Tuesday, April 10, 2012
4:00 pm

Ulric B. and Evelyn L. Bray Seminar in Political Economy

Substituting the End for the Whole: Why Voters Respond Primarily to the Election-Year Economy
Gabriel Lenz, Assistant Professor of Political Behavior, American Politics, University of California, Berkeley
According to numerous studies, the election-year economy influences presidential election results far more than cumulative growth throughout the term. Here, we consider results from a series of surveys and experiments that point to an intriguing explanation for voter behavior. Voters, we find, actually intend to judge presidents on cumulative growth. However, since that characteristic is not readily available to them, voters inadvertently substitute election-year performance because it is more easily accessible. This “end-heuristic” explanation for voters’ election-year emphasis reflects a general tendency for people to simplify retrospective assessments by substituting conditions at the end for the whole. Our explanation also suggests a remedy, a way to align voters’ actions with their intentions. Providing voters with the attribute they are seeking — cumulative growth — eliminates the election-year emphasis. Our findings thus provide insights into both the underlying causes and potential solutions to a long-standing problem with democratic accountability.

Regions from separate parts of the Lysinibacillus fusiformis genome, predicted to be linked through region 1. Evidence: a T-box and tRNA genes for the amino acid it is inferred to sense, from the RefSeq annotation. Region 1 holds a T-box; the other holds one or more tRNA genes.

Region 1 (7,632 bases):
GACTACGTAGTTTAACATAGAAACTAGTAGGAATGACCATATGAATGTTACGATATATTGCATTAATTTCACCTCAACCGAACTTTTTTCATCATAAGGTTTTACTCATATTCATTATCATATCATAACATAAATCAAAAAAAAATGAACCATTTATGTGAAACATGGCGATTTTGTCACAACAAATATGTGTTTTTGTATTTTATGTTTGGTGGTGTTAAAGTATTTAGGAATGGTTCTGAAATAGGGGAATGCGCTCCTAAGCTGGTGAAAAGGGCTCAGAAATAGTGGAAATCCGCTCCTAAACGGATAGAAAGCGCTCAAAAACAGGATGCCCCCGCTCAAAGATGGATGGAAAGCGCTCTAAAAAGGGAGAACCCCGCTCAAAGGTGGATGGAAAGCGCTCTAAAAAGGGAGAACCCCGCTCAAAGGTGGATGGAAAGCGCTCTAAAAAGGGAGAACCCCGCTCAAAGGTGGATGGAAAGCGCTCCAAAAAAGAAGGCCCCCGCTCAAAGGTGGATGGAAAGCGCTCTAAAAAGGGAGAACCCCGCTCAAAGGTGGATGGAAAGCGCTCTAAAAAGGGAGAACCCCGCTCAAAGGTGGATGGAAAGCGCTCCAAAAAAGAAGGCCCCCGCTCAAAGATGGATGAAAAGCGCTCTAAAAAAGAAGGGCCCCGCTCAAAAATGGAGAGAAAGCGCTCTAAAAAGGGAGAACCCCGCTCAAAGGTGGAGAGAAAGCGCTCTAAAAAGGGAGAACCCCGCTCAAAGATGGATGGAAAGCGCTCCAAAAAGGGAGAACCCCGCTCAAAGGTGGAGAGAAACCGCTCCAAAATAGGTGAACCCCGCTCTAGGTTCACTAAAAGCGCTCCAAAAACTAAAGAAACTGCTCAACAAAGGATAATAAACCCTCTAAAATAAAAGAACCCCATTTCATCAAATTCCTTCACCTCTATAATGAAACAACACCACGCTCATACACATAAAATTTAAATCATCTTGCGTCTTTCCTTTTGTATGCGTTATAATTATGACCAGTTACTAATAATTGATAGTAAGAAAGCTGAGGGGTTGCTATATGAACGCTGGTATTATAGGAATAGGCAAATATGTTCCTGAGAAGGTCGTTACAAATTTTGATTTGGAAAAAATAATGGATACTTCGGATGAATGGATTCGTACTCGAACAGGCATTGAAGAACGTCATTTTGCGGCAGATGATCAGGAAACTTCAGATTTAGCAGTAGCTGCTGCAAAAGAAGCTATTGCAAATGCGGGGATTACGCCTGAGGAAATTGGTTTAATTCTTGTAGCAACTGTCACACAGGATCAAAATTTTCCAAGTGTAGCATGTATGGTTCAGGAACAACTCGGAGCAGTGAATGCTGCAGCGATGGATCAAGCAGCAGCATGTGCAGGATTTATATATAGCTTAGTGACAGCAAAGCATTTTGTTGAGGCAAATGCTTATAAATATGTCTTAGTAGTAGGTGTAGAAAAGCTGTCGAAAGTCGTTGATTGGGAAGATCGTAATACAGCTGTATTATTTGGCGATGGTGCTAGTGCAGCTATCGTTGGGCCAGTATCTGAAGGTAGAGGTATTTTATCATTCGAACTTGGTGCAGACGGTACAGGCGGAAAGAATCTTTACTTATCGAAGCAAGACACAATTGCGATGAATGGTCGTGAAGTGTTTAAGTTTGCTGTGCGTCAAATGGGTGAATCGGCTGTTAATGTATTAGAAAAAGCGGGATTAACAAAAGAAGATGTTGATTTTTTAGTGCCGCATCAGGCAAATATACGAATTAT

Link to PDF: http://dl.dropbox.com/u/7536991/sefw/sefw.pdf

Contact Edith Quintanilla edith@hss.caltech.edu at Ext. 3829
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